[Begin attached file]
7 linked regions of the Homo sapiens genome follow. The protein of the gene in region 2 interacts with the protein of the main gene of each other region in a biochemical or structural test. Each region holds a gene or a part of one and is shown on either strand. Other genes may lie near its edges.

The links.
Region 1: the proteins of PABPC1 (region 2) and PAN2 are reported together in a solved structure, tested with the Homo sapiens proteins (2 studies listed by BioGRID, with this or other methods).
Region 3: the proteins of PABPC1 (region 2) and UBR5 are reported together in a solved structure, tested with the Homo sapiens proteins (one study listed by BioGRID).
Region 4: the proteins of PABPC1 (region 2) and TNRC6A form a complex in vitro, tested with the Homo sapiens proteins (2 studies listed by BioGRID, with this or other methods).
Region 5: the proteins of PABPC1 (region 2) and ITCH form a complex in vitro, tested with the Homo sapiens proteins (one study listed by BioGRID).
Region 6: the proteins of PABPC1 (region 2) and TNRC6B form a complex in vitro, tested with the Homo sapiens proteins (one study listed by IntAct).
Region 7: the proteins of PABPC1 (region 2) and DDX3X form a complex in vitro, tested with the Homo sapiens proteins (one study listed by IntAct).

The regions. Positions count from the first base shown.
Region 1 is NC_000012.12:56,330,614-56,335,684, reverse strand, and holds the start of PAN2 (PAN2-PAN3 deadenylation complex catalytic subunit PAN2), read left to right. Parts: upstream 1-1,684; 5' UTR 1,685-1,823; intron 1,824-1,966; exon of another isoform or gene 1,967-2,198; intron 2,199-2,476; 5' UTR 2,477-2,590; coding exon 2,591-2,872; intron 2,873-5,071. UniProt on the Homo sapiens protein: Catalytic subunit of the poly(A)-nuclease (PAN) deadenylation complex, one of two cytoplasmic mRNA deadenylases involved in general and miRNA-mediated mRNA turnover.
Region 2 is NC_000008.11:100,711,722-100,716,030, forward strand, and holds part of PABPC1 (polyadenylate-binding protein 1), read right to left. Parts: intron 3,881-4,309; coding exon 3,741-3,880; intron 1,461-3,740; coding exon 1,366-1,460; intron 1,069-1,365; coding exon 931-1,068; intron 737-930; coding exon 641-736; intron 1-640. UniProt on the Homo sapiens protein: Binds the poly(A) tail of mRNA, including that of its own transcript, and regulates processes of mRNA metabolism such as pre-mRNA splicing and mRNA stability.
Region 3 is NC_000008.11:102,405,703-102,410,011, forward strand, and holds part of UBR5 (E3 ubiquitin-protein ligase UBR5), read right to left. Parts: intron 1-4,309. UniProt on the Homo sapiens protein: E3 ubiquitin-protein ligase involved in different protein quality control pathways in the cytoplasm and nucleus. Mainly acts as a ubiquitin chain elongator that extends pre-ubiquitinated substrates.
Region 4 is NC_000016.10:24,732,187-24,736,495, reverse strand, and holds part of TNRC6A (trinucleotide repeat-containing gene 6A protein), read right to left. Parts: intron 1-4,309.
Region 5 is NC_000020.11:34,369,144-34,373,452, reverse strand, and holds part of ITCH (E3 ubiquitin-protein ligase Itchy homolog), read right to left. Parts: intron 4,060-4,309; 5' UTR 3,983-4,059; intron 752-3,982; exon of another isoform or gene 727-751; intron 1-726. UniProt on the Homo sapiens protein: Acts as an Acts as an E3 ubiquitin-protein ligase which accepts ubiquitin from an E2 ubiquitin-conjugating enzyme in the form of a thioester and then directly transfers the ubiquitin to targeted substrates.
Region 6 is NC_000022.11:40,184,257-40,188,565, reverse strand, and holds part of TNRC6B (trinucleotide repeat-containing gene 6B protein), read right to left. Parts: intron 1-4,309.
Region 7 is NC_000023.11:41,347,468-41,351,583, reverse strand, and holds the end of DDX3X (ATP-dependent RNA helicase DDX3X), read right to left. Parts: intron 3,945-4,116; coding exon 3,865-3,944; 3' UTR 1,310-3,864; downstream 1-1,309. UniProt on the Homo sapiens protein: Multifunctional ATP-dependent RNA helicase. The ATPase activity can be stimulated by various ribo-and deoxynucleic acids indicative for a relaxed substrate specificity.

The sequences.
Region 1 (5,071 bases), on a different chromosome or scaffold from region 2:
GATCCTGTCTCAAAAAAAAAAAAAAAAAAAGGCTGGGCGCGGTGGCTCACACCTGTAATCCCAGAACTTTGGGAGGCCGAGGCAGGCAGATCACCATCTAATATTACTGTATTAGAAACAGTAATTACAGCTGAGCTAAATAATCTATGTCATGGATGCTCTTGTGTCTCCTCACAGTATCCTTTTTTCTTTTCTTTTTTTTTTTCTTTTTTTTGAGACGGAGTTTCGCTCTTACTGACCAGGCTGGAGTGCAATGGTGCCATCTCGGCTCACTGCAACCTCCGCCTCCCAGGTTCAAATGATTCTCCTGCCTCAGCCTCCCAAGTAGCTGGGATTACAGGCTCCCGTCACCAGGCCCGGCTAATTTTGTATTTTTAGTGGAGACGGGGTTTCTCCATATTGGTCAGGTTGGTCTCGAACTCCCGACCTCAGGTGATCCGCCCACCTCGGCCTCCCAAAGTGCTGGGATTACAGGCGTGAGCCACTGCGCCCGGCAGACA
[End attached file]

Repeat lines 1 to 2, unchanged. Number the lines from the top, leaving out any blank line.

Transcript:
7 linked regions of the Homo sapiens genome follow. The protein of the gene in region 2 interacts with the protein of the main gene of each other region in a biochemical or structural test. Each region holds a gene or a part of one and is shown on either strand. Other genes may lie near its edges.

The links.